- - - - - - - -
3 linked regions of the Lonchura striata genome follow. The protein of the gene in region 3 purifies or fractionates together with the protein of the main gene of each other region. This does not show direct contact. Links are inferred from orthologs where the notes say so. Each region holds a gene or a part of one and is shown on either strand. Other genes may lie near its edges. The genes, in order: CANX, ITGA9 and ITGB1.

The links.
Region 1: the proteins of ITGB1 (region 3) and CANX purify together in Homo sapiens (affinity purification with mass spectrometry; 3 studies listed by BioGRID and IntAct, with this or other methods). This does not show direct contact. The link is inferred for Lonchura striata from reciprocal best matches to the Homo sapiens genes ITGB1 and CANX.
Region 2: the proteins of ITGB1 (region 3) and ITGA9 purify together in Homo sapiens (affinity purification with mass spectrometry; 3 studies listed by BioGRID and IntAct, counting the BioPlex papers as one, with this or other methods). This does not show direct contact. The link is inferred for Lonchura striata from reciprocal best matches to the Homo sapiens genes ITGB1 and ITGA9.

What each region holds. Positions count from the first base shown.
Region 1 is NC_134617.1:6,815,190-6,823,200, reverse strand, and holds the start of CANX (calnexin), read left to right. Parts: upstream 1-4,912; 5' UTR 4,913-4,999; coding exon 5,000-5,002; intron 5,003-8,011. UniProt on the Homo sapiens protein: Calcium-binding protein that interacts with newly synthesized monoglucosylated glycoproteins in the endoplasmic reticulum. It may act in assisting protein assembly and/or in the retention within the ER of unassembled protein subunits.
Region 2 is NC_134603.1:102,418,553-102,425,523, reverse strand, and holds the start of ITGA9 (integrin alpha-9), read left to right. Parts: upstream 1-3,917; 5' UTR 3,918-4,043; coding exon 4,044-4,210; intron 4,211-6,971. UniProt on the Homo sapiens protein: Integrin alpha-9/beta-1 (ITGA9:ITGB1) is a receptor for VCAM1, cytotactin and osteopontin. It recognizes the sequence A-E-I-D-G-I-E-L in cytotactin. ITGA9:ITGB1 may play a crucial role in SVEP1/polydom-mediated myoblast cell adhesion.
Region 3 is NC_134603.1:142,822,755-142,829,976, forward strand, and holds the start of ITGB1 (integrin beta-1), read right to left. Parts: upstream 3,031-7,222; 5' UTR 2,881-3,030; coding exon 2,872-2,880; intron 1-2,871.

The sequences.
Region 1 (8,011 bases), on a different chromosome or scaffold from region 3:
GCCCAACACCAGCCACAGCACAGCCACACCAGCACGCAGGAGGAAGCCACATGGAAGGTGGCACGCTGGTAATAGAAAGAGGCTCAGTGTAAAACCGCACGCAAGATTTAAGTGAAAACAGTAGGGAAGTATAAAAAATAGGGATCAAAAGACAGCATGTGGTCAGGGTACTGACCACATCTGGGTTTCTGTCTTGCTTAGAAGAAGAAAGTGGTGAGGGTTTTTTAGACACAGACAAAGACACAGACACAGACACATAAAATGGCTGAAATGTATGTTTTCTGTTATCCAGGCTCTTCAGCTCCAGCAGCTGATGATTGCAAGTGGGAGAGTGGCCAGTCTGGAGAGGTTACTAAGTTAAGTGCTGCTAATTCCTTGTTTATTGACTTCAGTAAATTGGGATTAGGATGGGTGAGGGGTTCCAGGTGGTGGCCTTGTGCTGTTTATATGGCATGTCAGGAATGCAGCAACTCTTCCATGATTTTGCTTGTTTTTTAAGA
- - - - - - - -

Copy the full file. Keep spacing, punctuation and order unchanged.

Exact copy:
3 linked regions of the Lonchura striata genome follow. The protein of the gene in region 3 purifies or fractionates together with the protein of the main gene of each other region. This does not show direct contact. Links are inferred from orthologs where the notes say so. Each region holds a gene or a part of one and is shown on either strand. Other genes may lie near its edges. The genes, in order: CANX, ITGA9 and ITGB1.

The links.
Region 1: the proteins of ITGB1 (region 3) and CANX purify together in Homo sapiens (affinity purification with mass spectrometry; 3 studies listed by BioGRID and IntAct, with this or other methods). This does not show direct contact. The link is inferred for Lonchura striata from reciprocal best matches to the Homo sapiens genes ITGB1 and CANX.
Region 2: the proteins of ITGB1 (region 3) and ITGA9 purify together in Homo sapiens (affinity purification with mass spectrometry; 3 studies listed by BioGRID and IntAct, counting the BioPlex papers as one, with this or other methods). This does not show direct contact. The link is inferred for Lonchura striata from reciprocal best matches to the Homo sapiens genes ITGB1 and ITGA9.

What each region holds. Positions count from the first base shown.
Region 1 is NC_134617.1:6,815,190-6,823,200, reverse strand, and holds the start of CANX (calnexin), read left to right. Parts: upstream 1-4,912; 5' UTR 4,913-4,999; coding exon 5,000-5,002; intron 5,003-8,011. UniProt on the Homo sapiens protein: Calcium-binding protein that interacts with newly synthesized monoglucosylated glycoproteins in the endoplasmic reticulum. It may act in assisting protein assembly and/or in the retention within the ER of unassembled protein subunits.
Region 2 is NC_134603.1:102,418,553-102,425,523, reverse strand, and holds the start of ITGA9 (integrin alpha-9), read left to right. Parts: upstream 1-3,917; 5' UTR 3,918-4,043; coding exon 4,044-4,210; intron 4,211-6,971. UniProt on the Homo sapiens protein: Integrin alpha-9/beta-1 (ITGA9:ITGB1) is a receptor for VCAM1, cytotactin and osteopontin. It recognizes the sequence A-E-I-D-G-I-E-L in cytotactin. ITGA9:ITGB1 may play a crucial role in SVEP1/polydom-mediated myoblast cell adhesion.
Region 3 is NC_134603.1:142,822,755-142,829,976, forward strand, and holds the start of ITGB1 (integrin beta-1), read right to left. Parts: upstream 3,031-7,222; 5' UTR 2,881-3,030; coding exon 2,872-2,880; intron 1-2,871.

The sequences.
Region 1 (8,011 bases), on a different chromosome or scaffold from region 3:
GCCCAACACCAGCCACAGCACAGCCACACCAGCACGCAGGAGGAAGCCACATGGAAGGTGGCACGCTGGTAATAGAAAGAGGCTCAGTGTAAAACCGCACGCAAGATTTAAGTGAAAACAGTAGGGAAGTATAAAAAATAGGGATCAAAAGACAGCATGTGGTCAGGGTACTGACCACATCTGGGTTTCTGTCTTGCTTAGAAGAAGAAAGTGGTGAGGGTTTTTTAGACACAGACAAAGACACAGACACAGACACATAAAATGGCTGAAATGTATGTTTTCTGTTATCCAGGCTCTTCAGCTCCAGCAGCTGATGATTGCAAGTGGGAGAGTGGCCAGTCTGGAGAGGTTACTAAGTTAAGTGCTGCTAATTCCTTGTTTATTGACTTCAGTAAATTGGGATTAGGATGGGTGAGGGGTTCCAGGTGGTGGCCTTGTGCTGTTTATATGGCATGTCAGGAATGCAGCAACTCTTCCATGATTTTGCTTGTTTTTTAAGA